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Quentin Tarantino’s films exist within an interconnected world. Fictional TV shows, brands of cigarettes and cereal are shared amidst the population in his oeuvre. Characters in one movie may be related to those in another. Moreover, the Tarantino universe extends further than simple asides to amuse the faithful. It’s a world beyond big screen fandom, one built almost exclusively upon references to cinema’s past and a delight in genre filmmaking.


Tarantino’s films exist in a purely cinematic reality. They are not based in our corporeal world, but in a metaphysical one in which movies are real; a world written in the language of cinema. The characters, situations, plots and imagery are derived from movies. It is a world built on Leone, Godard, Scorcese and the Shaw Brothers; on westerns and noirs, samurais and blaxploitation, grindhouse and the new wave; on The Dirty Dozen, Vanishing Point, Fists of Fury and Gone with The Wind.


The director’s output encompasses an existence that lives beyond the frame. The individuals in these pictures are not just stock characters in service of a 120-minute plot. They are fully fleshed beings whose lives continue outside the gaze of the camera. Tarantino is not merely interested in telling stories, but creating a world for the characters to inhabit. The suggestion that Reservoir Dogs’ Vick Vega and Pulp Fiction’s Vince Vega are brothers, or a hint that True Romance’s Lee Donowitz is grandson to the Basterds’ Donny Donowitz, offers up possibilities of characters’ lives beyond the screen, existing lineages across states and generations.


In Pulp Fiction, the overlapping stories are offered as gossipy morsels, scintillating glimpses into the lives of celluloid personalities. In one story, Vince and Mia are the main characters; in the next segment, they merely share a quick greeting. To those unknowing of their past—the main characters in this second tale—this may just be a courteous hello. To the audience, knowing their past, a bit more is read into it. The danger of their relationship has been outlined earlier by Jules’ interpretation of a rumor regarding a foot massage.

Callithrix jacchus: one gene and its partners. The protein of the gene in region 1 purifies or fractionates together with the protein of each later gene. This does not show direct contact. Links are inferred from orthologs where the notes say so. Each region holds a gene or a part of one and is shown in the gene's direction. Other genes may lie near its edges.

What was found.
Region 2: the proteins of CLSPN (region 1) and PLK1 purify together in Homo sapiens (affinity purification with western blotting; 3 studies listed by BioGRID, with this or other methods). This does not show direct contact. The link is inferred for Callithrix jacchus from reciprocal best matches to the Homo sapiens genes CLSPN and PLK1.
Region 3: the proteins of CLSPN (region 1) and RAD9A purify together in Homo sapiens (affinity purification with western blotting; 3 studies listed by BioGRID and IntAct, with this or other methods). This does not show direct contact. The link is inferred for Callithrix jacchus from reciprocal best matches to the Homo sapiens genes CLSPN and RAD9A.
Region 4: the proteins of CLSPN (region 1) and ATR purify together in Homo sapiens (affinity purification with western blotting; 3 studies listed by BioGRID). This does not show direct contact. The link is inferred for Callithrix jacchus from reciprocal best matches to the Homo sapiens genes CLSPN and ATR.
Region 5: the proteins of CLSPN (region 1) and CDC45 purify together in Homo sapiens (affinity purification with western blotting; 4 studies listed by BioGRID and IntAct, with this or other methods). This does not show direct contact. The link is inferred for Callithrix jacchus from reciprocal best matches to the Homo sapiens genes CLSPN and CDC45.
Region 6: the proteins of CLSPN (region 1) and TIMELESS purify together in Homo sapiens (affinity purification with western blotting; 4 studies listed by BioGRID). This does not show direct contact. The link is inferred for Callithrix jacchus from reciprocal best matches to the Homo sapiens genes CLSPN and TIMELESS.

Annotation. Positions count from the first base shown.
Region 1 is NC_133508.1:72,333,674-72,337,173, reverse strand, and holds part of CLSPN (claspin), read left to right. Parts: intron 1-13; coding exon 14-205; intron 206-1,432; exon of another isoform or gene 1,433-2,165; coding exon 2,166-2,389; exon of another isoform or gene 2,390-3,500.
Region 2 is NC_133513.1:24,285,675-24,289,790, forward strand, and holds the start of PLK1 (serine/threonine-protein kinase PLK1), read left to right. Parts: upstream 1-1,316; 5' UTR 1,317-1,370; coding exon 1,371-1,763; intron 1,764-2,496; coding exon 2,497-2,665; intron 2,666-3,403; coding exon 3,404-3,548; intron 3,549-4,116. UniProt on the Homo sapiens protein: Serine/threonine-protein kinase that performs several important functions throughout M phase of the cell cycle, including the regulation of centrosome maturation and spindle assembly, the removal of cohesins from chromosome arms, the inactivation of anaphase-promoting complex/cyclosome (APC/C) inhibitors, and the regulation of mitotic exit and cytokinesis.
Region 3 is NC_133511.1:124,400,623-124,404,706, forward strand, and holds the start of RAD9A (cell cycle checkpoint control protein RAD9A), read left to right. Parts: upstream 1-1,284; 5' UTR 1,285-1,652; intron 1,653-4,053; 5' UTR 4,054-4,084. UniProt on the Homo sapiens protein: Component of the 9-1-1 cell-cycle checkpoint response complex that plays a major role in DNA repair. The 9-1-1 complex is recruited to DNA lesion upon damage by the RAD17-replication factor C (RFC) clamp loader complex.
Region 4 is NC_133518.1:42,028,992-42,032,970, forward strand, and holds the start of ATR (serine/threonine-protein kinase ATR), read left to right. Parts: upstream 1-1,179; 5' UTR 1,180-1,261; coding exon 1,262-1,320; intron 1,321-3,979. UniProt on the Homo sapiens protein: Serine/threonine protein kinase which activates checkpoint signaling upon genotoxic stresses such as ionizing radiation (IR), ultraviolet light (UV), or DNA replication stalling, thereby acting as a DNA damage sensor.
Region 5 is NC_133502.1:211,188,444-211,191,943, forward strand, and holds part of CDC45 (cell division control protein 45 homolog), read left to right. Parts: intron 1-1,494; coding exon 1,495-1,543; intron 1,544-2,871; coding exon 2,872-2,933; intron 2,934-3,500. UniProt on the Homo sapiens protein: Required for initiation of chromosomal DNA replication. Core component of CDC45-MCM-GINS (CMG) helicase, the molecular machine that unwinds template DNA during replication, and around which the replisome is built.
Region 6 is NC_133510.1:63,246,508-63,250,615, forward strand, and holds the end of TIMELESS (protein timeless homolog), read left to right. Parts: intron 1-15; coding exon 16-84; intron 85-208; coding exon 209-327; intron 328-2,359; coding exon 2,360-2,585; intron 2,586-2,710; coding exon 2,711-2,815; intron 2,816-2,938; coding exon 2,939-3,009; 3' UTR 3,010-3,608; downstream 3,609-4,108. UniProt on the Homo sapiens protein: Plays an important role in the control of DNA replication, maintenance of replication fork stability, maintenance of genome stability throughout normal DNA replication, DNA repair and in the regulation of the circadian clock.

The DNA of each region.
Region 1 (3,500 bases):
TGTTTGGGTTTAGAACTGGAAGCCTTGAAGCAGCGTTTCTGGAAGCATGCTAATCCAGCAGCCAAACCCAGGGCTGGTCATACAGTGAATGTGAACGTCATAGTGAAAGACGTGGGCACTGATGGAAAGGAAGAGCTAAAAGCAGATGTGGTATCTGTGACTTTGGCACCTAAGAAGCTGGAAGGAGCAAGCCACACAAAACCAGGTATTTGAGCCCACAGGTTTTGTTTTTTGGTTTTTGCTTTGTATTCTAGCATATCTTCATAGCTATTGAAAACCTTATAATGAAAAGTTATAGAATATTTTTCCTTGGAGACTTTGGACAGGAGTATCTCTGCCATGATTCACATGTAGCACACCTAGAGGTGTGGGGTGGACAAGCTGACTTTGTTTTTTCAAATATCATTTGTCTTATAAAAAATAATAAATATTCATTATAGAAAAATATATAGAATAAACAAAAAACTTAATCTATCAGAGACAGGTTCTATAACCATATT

The myriad interactions throughout the film add layers of depth to their story. Likewise, there is the suggestion that while these indviduals’ paths are intertwined on screen, they also have other business that we are not privy to. It may come up casually in conversation, it may give us an idea of who this person is, but it is not necessarily pertinent. Individuals move in and out of each other’s lives as if they are living their own. The audience is allowed to piece everything together, each morsel just one taste of a larger pie.


In Jackie Brown, the narrative’s linear structure facilitates the audience’s conception of the characters. When the decisive heist is played out, the viewer knows each personality, even expects how they will act. For two hours, they have schemed and bumbled for our viewing pleasure. Louis is wasted, a loser; he tries to follow a set path but just can’t seem to keep his feet straight.  Melanie is an indifferent schemer; a dope-loving hanger-on who takes some abuse but is just as likely to screw you when your back is turned. Ordell has power and freedom, but he can’t use it—yet; anything that may prevent him from getting his money can be removed with a bullet. Nicolette is after the big score, a young hot shot who’s tunnel vision makes him blind to what goes on around him.